Day one of our mission for the search of plastics started off at 08:00 hours with a hearty breakfast. We explored areas relatively close to Pobla Marina to test out our equipment, beginning with a deep-sea meadow. We dived in one end of the meadow, while the ROV explored the other. And, although we located some plastics, we decided that the search must continue. So, we went to an area with a sandy bottom, again, no luck: the water got rough, so we had to get back on board.
After picking up our equipment and the trip to Puebla Marina, the Ranger´s home port, we finally met the rest of the crew. We all then had an introductory meeting where we planned for the days ahead and then set off to get everything ready for tomorrow. We´re all excited and looking forward to this five-day survey!
Did you know how many amazing and unusual features lie deep in our ocean, some of whose uniqueness allows whole ecosystems to live within them? Here are some Oceana discovered in European waters on our research expeditions:
3D yellow tree coral (Dendrophyllia cornigera, Galicia - Spain)
Between 2016 and 2017, Oceana’s researchers conducted two scientific expeditions across the North Sea, onboard the MV Neptune – a fully equipped vessel, 50 m in length. The result: 42707 observation records of North Sea marine species, ranging from corals and sponges to crustaceans, fish, and molluscs.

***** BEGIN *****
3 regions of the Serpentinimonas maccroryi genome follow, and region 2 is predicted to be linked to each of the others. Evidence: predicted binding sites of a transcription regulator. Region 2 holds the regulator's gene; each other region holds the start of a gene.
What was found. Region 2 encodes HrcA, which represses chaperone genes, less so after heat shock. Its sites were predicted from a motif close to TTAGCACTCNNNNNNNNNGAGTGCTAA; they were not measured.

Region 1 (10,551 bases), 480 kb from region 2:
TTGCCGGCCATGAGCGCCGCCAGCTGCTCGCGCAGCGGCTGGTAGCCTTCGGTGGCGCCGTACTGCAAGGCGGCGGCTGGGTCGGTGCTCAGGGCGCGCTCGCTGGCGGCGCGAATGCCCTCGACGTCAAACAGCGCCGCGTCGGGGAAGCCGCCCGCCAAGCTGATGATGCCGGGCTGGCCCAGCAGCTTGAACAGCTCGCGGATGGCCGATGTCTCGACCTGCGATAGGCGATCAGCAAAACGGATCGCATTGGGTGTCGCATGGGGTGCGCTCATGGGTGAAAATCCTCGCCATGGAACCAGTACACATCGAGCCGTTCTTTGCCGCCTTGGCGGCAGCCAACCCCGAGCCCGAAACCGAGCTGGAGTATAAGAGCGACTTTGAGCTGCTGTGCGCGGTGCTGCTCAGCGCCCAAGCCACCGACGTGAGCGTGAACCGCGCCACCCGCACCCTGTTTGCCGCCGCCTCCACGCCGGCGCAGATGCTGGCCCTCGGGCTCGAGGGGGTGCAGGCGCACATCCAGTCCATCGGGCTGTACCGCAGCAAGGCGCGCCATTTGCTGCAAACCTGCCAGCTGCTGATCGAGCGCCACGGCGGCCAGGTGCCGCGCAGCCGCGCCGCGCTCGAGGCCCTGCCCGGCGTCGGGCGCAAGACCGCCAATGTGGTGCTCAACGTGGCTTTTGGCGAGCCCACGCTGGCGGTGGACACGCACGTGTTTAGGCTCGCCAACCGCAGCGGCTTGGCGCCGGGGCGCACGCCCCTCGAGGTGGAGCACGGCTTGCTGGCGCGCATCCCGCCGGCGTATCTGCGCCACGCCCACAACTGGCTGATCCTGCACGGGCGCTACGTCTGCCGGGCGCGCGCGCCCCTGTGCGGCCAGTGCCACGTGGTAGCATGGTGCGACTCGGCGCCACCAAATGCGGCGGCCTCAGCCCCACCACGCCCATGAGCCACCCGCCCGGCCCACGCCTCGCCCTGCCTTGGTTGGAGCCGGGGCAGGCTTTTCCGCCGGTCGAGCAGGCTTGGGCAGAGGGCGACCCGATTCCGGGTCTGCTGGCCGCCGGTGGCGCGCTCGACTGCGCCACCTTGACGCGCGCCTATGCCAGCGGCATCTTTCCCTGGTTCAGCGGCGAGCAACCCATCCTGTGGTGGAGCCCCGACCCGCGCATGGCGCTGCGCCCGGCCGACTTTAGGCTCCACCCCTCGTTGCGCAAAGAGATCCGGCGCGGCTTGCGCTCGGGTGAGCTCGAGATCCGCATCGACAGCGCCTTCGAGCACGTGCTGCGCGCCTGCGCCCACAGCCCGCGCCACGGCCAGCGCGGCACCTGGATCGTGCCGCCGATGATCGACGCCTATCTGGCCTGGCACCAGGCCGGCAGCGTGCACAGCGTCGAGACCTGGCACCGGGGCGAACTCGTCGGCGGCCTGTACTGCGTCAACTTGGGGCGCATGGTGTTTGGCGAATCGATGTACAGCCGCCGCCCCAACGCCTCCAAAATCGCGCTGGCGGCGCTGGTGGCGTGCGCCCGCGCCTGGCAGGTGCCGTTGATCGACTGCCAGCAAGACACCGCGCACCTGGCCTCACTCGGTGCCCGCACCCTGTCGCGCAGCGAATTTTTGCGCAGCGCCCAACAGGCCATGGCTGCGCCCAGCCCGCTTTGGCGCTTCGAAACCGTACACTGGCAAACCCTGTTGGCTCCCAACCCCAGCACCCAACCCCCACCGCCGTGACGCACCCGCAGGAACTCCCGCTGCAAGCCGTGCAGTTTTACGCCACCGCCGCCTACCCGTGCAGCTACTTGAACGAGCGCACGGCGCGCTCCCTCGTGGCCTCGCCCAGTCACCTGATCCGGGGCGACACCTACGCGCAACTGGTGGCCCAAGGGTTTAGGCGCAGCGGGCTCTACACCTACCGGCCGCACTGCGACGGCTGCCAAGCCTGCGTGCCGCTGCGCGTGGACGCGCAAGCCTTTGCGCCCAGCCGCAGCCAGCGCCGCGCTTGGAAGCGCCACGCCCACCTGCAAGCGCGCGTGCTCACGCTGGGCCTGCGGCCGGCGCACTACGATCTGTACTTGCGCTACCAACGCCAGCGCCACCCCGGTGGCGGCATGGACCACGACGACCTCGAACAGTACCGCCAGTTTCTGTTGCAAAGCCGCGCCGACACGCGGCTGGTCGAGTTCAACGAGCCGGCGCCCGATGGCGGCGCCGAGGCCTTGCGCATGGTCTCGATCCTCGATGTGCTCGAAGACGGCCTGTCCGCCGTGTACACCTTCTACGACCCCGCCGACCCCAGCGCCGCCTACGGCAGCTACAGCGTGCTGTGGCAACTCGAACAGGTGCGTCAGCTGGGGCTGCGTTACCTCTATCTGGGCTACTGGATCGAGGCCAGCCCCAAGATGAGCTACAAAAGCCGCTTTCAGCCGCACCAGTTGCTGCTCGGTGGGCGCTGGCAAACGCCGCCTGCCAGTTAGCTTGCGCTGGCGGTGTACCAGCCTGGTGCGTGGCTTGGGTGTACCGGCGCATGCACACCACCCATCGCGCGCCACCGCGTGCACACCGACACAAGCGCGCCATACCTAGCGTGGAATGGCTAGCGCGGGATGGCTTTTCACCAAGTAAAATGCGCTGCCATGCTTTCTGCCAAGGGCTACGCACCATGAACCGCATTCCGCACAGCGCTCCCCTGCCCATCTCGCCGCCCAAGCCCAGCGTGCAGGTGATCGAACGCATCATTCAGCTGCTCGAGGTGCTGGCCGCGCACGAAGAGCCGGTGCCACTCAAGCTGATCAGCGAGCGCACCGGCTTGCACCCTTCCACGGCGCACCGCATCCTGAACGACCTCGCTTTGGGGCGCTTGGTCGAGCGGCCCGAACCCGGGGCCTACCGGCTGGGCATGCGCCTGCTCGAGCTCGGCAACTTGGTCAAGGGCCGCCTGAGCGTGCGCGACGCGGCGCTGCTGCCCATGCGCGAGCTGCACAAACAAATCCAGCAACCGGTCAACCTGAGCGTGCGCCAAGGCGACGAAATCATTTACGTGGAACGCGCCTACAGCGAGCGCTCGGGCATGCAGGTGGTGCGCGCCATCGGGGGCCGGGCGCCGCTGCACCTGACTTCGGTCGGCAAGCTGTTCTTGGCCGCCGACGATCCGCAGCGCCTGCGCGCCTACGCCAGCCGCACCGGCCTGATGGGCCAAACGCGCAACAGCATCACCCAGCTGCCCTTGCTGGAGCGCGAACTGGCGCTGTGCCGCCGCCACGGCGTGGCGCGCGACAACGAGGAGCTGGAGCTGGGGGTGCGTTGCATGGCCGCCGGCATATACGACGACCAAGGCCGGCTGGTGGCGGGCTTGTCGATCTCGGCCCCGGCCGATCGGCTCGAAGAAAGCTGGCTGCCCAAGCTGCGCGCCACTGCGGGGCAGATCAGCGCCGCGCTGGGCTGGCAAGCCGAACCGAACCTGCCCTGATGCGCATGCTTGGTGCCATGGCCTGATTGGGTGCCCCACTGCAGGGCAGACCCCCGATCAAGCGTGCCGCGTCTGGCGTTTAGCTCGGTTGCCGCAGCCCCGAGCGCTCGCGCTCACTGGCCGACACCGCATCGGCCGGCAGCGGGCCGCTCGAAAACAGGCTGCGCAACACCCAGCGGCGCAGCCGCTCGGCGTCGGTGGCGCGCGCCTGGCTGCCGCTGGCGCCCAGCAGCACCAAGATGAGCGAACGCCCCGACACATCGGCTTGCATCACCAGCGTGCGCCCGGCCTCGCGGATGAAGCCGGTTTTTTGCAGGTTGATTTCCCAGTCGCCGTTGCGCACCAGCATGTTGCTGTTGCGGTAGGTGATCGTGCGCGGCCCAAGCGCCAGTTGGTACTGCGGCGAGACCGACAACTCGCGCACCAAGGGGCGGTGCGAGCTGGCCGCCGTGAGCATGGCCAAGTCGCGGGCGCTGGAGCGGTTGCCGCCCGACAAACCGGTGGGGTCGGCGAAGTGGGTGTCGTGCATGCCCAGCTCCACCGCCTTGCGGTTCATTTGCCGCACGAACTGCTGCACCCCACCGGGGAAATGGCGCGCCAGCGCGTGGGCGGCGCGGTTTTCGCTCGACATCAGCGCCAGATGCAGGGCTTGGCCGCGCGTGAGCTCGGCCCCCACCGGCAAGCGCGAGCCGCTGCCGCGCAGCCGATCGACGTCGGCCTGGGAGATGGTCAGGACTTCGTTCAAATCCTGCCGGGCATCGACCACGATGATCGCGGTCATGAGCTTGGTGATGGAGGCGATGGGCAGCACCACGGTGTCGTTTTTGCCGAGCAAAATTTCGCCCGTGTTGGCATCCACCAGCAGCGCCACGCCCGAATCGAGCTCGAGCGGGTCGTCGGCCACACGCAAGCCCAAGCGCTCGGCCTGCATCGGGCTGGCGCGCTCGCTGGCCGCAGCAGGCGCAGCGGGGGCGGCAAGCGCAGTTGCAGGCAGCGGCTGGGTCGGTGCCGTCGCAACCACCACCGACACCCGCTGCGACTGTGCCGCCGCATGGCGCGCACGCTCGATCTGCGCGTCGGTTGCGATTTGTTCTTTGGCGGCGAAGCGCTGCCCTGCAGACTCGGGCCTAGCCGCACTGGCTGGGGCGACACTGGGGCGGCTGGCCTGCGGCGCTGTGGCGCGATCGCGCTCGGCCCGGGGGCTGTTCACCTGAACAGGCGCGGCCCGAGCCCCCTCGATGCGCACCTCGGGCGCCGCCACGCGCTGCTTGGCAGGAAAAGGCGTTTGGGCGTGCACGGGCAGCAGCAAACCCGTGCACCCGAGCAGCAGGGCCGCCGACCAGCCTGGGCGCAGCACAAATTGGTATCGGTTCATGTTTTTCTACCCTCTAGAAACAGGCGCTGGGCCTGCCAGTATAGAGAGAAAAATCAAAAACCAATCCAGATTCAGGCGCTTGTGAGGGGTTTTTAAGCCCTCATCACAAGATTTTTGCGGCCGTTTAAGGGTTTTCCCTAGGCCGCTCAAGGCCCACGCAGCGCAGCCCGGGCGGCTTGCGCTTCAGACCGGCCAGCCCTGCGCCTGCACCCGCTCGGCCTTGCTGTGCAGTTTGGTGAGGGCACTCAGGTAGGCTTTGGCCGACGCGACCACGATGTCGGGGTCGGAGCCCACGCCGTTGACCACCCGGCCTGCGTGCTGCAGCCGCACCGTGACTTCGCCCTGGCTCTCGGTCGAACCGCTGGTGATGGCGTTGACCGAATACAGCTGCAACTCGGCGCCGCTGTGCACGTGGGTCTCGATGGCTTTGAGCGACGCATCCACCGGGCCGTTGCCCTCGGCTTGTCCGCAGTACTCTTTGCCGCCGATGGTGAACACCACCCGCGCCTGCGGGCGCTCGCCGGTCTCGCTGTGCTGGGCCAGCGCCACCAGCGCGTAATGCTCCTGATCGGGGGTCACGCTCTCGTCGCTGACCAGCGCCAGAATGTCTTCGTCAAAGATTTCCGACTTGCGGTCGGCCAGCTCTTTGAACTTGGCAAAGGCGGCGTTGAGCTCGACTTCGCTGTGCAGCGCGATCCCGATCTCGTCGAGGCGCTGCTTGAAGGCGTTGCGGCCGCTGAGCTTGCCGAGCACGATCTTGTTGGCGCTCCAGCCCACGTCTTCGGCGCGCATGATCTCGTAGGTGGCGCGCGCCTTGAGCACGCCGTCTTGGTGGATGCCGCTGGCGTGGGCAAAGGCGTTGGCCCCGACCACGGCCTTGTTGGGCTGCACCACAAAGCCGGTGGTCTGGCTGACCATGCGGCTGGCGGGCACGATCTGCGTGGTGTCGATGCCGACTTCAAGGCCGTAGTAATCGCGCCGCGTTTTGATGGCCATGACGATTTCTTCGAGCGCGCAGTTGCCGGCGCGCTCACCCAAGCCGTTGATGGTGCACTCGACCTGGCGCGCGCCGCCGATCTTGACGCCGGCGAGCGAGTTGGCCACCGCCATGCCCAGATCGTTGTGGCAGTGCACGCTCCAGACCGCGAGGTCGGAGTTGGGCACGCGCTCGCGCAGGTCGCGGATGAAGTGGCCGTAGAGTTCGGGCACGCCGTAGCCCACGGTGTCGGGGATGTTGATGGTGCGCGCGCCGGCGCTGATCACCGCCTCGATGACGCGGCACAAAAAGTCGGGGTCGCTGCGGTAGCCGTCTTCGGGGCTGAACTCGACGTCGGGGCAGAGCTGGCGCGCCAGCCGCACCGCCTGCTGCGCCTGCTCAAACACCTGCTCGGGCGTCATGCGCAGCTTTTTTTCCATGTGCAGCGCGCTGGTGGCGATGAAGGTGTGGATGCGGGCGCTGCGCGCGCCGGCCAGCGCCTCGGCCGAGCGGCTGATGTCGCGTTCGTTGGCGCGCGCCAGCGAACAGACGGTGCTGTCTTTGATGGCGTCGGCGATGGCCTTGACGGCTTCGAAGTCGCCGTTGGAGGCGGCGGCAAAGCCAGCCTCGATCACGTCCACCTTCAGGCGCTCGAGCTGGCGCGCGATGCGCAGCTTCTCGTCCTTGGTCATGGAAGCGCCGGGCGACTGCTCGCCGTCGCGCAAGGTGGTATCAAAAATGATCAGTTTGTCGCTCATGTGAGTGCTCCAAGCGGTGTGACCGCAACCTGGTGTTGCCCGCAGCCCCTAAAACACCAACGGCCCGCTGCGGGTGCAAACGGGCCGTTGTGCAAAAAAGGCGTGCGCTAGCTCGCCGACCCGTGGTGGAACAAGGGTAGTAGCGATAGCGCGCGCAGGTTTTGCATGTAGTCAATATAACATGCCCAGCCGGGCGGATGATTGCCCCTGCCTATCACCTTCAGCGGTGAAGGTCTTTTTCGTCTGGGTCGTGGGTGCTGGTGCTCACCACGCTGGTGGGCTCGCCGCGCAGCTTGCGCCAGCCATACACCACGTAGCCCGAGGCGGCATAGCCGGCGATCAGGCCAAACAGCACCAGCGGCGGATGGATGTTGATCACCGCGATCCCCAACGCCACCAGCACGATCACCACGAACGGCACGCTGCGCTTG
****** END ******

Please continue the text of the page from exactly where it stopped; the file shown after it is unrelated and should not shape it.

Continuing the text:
Below the water’s surface, are 17 000 species that can potentially help us in the fight against climate change that are, oddly enough, being overlooked: these are of course, the algae. Just like any other plant, algae use CO2 for photosynthesis, and thus, absorb a great amount of this greenhouse gas. And that is what brings us to the Climate Change Conference, to show just how important a role algae play and why they need to be protected.
‘Beauty is in the eye of the beholder,’ an old adage says. This phrase is even more relevant when talking about hidden gems lying in sea-bottom areas of the North Sea, which many consider to be a cold and dark sea, composed of murky waters and dull animals living in it.
Time to summarize and to start thinking about the report we must prepare about all the findings we’ve made during the expedition.
Today, we had an event in Vaasa with journalists, scientists and representatives from governmental agencies and fisher’s associations. It was good to have the chance to exchange information and feelings with people that are also interested about this part of the Baltic Sea.
Now, we start the process of putting all the information we’ve gathered into motion so that we may promote a transboundary marine protected area in this unique ecosystem.